If you've ever tasted airplane water and thought the flavor was a bit off, you likely blamed the difference on the high altitude.
But a new study from Hunter College's New York City Food Policy Center confirms our worst fears:
airplane water really is dirtier than regular water.
The study compares the water found in the galley of 11 major and 12 regional airlines, looking at "criteria like fleet size, the presence of E. coli and coliform in water samples collected between 2012 and 2019, and violations of the Environmental Protection Agency's Aircraft Drinking Water Rule (ADWR) recorded during that same period," according to Huffpost.
In the study's ranking of major airlines, a "Water Health Score" of 3 or higher represents "relatively safe, clean water."
As rankings get lower then that is when you should start to worry.
Here are the study's rankings with their respective scores:
- Alaska Airlines: 3.3
- Allegiant Air: 3.3
- Hawaiian Airlines: 3.1
- Frontier Airlines: 2.6
- Southwest Airlines: 2.4
- Delta Air Lines: 1.6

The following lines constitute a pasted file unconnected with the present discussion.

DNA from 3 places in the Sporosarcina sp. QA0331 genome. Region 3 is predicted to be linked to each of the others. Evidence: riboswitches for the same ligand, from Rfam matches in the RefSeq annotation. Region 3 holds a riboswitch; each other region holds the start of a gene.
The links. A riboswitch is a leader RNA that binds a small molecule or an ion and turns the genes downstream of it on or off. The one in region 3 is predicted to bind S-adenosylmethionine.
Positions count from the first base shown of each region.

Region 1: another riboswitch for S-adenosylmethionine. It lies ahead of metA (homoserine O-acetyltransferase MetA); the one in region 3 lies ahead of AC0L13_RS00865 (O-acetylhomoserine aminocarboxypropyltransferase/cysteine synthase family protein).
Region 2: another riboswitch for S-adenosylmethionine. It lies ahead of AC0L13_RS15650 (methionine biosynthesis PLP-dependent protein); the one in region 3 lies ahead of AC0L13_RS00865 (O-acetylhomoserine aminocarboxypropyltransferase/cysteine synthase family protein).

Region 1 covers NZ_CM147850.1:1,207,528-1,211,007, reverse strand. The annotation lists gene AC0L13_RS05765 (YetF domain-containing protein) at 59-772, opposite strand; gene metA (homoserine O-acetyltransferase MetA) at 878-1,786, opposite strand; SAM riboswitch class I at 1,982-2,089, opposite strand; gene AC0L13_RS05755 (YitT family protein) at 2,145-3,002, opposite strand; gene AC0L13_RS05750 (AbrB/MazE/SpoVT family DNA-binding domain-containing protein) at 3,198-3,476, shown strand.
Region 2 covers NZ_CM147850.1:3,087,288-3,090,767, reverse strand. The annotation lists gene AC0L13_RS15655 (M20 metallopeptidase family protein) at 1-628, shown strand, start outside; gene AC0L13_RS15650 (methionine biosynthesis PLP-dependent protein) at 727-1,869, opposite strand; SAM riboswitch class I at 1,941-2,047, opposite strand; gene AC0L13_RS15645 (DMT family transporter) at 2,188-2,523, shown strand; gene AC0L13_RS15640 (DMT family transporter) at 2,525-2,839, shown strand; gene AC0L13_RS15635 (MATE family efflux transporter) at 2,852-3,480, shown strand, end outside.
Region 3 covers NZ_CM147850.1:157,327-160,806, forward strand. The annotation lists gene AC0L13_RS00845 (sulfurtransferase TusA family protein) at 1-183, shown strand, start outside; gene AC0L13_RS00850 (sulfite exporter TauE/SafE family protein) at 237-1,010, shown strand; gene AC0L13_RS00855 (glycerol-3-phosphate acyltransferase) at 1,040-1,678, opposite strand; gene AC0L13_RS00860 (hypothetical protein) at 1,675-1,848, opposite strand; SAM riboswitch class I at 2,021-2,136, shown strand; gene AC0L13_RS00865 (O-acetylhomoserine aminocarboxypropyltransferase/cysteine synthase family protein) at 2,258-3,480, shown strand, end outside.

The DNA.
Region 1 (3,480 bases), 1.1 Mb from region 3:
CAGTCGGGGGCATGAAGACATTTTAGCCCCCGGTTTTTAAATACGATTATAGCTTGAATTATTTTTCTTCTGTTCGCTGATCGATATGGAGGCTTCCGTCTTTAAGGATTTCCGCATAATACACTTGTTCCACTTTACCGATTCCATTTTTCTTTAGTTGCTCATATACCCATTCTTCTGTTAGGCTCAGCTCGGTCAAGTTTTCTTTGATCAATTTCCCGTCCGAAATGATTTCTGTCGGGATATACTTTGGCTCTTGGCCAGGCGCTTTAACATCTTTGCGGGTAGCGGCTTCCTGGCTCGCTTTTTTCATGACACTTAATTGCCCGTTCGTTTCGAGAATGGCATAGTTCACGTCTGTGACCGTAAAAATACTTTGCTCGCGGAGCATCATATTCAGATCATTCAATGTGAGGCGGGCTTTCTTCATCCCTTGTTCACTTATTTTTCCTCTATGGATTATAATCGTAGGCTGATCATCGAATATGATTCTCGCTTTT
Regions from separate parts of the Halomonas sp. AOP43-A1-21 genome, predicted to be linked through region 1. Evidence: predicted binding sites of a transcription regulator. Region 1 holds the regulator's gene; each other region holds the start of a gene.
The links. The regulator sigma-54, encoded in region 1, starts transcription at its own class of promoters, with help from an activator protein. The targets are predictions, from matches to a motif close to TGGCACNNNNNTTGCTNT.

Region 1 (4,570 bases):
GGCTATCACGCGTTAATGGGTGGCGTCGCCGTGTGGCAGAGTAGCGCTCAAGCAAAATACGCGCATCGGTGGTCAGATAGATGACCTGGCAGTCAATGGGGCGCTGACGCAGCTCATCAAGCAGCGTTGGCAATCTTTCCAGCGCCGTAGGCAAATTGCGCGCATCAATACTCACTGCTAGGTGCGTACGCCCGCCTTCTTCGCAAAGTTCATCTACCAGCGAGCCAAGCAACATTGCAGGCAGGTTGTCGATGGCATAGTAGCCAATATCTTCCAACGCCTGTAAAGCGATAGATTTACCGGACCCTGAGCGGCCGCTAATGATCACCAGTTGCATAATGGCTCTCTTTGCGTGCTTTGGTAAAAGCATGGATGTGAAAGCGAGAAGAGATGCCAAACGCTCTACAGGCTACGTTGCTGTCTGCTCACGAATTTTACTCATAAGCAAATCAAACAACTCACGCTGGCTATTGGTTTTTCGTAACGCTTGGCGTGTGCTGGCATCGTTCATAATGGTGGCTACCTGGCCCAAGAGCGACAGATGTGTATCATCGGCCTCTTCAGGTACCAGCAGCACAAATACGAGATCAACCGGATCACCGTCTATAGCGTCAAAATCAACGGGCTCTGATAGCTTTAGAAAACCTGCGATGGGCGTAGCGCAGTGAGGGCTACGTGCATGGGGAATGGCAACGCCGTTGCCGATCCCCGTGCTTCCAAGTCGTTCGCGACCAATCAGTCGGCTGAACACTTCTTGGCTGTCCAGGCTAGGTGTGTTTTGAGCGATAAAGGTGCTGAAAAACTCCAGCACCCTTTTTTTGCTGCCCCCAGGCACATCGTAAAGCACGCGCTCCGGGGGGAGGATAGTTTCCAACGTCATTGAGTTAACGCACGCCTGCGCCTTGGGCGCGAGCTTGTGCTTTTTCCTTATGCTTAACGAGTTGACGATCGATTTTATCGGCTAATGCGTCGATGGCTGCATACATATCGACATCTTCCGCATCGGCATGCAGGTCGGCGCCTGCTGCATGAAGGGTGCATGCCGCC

- American Airlines: 1.5
- United Airlines: 1.2
- JetBlue: 1
- Spirit Airlines: 1
Airline regulations require that airlines flush and test their water for bacteria such as E. Coli every 24 hours, but many believe the rules are too lax. Charles Platkin, executive director of The Food Policy Center, commented:
"Why not immediately? Pun intended, this just feels like a watered down version of what should be a regulation for airlines."
Recorded violations of regulations have decreased over the past 10 years, but activists believe this is due to "lack of enforcement by the EPA" rather than a general improvement of water quality.
Platkin says the lack of quality in airline water could have a real effect on passengers.
"We need to make sure violations have penalties and costs that make airlines want to comply. We should tighten up the rules and add more tests to determine aircraft water quality. It's not just an ick-factor ― there are public health concerns."
Though the drinking water served by flight attendants is poured from a bottle (and therefore safe), galley water is often used to make tea and coffee, so those drinks as best avoided. Also, washing your hands in the bathroom sink is something Platkin wouldn't advise.
"I also don't wash my hands in the lavatory anymore. I make sure to have sanitizer. If you wash your hands in what could potentially be unsafe water, it sort of negates the whole process of actually washing your hands. You could be spreading E. coli all over... Sure, it's not likely, but why should you take any chance?"
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